Denial of the benefits people require to get their lives back on track.

Those who can are writing into law the denial of benefits leaving every citizen to fend for ourselves.

Making a difference doesn’t cost a dime.

Those of us doing well have the duty to help make things better for those less fortunate.

Call or write your elected officials to tell them what you think. Join a protest if that’s more your style.

The time is now to speak out.

The View from Flyover Country

Today I find myself veering into writing about topics I hadn’t wanted to cover.

The stakes are higher for one thing. To remain silent on things that matter is something I cannot do for another.

I installed on my iPad The View from Flyover Country: Dispatches from a Forgotten America by Sarah Kendzior.

I recommend that everyone reads this book whether in print or electronic form. You can check it out of the library should you not be able to buy it.

It’s sad that I’ve given up on our government officials as being agents of change.

Now I only hope that others will join me in reading books like Flyover Country.

I hope that readers will write to your elected representatives on issues that matter to you.

In my own life I won’t take part in a protest in the streets. This is because I have a medical condition. Sent to jail I wouldn’t have access to medication that would keep me healthy.

Instead throughout the years I have used this blog on and off to talk about what goes on. A couple of years ago I stole from a newspaper and listed here the names of over 30 people cops have killed.

Here too I also wrote that when one of our rights is taken away (like access to birth control) the dominoes of other rights will fall down one after the other.

How I wish I didn’t have psychic ability.

Yesterday the Supreme Court ruled against unions, thus weakening their power to advocate for the rights of their workers. Now employees will not have to pay union dues even though they’re members of a union.

Recently Mr. Toupee has also said that migrants shouldn’t be given due process under the law. In case you don’t remember the U.S. constitution guarantees due process to all people within the U.S.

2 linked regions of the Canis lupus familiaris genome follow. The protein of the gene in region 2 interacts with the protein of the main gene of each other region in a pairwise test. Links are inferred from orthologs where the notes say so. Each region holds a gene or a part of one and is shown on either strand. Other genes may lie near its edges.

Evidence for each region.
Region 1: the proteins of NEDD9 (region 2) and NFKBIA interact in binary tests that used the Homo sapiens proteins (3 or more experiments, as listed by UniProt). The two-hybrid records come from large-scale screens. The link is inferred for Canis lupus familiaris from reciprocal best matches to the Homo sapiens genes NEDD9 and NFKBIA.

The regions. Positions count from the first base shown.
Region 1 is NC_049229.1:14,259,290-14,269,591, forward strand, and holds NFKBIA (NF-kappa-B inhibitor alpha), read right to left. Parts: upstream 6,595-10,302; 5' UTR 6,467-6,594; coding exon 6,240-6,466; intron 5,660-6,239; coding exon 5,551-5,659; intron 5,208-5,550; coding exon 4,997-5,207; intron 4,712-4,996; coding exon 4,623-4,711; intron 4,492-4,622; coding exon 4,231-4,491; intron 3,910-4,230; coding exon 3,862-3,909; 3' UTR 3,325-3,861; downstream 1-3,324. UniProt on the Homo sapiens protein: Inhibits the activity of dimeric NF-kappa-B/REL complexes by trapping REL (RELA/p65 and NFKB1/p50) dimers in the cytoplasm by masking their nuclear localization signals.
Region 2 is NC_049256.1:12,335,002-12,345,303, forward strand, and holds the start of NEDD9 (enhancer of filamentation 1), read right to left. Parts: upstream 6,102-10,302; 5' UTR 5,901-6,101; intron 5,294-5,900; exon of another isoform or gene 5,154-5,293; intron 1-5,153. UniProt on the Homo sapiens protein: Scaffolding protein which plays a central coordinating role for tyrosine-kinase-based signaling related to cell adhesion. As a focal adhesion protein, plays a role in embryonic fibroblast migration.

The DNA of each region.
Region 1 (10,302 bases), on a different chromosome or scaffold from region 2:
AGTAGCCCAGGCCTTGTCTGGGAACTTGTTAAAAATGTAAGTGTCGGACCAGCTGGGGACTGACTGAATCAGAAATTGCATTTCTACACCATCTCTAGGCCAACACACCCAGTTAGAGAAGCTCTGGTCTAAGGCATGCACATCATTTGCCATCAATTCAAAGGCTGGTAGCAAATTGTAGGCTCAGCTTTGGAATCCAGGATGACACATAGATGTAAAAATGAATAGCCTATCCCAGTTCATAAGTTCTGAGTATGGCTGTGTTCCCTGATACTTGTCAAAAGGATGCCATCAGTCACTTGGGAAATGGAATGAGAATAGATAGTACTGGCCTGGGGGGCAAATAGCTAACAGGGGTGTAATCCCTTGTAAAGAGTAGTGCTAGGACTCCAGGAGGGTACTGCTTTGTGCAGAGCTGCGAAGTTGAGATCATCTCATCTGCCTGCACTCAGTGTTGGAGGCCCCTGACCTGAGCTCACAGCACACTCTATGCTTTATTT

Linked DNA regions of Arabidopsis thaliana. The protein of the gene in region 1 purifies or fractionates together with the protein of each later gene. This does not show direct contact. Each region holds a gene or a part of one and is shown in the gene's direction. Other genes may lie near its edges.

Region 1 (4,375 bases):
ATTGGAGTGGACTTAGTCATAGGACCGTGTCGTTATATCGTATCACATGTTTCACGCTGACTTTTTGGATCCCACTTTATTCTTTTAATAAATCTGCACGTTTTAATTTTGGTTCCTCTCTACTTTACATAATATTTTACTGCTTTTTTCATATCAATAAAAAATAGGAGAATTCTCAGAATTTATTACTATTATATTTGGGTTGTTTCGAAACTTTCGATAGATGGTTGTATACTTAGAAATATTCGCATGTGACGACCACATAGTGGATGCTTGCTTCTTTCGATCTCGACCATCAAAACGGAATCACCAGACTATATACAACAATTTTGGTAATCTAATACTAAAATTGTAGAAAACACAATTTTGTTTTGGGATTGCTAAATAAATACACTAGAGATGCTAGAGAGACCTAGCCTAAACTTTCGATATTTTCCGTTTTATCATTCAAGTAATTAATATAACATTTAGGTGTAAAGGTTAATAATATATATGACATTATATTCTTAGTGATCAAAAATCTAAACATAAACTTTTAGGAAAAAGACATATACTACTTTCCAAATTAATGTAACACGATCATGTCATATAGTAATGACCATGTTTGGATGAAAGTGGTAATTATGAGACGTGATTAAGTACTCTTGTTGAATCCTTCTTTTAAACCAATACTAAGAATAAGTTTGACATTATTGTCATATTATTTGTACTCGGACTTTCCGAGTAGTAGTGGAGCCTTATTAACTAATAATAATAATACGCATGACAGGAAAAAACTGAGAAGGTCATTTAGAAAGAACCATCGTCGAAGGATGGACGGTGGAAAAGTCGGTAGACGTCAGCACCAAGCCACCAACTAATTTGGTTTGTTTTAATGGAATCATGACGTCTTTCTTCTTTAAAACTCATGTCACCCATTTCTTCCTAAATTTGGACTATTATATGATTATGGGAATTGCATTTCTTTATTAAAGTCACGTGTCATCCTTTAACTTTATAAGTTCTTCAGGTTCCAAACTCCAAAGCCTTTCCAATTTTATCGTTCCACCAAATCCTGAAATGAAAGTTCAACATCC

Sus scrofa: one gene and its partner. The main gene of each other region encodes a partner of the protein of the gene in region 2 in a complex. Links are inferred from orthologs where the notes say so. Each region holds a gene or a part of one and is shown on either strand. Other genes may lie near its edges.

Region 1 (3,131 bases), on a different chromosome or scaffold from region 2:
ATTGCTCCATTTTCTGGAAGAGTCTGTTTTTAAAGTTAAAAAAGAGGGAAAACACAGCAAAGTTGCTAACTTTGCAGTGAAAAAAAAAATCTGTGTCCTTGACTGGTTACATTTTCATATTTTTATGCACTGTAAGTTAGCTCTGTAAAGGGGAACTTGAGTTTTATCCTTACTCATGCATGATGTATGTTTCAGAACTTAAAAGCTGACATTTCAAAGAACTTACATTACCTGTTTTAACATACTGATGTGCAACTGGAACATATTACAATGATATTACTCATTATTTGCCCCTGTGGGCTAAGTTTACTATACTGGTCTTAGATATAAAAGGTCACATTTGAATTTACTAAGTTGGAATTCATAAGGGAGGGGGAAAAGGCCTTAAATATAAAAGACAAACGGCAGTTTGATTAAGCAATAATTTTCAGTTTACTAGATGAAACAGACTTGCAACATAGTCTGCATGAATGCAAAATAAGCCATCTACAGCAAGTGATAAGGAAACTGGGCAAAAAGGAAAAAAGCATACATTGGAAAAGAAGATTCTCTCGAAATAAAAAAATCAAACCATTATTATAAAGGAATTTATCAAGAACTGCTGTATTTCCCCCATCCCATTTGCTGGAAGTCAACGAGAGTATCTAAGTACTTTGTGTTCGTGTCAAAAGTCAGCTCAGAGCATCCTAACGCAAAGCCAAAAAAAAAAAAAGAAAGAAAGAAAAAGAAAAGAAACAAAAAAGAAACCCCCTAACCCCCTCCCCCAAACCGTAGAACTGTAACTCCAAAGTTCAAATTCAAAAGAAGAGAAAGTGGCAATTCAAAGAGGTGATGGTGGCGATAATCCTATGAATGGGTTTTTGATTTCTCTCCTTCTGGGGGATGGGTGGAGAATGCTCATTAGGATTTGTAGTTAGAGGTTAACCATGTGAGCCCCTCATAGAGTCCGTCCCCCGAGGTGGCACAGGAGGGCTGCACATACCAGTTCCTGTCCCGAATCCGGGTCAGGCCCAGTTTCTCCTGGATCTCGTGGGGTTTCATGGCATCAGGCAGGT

For the life of me I don’t understand how the rights of so-called “unborn babies” are deemed greater than the rights of those already living. Thus causing people to vote into power a person who is taking away the rights of you and me every day.

The View from Flyover Country tells the unvarnished truth.

I’ve decided to write in here about these topics because I’m interested in getting the word out to people who might not ordinarily think about these things.

I had predicted that Mr. Toupee would win the election and nobody believed me. How could they not see what I saw?

Sarah Kendzior in Flyover Country predicted his rise long before I did in the book essays that were originally written from 2012-2014.

As ordinary citizens, we cannot blame each other for our misfortunes. The root cause is the decades-long deprivation of rights by our elected officials.

At a time when adjunct professors as well as service workers are sinking into poverty–as documented in Flyover no one is immune from earning cheap wages–it’s time to get real and take action.

I’ll end here with this: you know something’s not right when Kendzior writes in her book that U.S. veterans aren’t paid living salaries when they return from war.

They wind up on food stamps.

Think Globally Act Locally

The slogan think globally act locally was popular years ago.

In all truth I align with the Green Party.

I urged readers to vote Democratic as the lesser of two evils simply because of the human rights crisis in America going on with the children at the detention centers.

Yet the truth is no one in power held the Republicans accountable for their actions while we had a Democrat for president in those last eight years.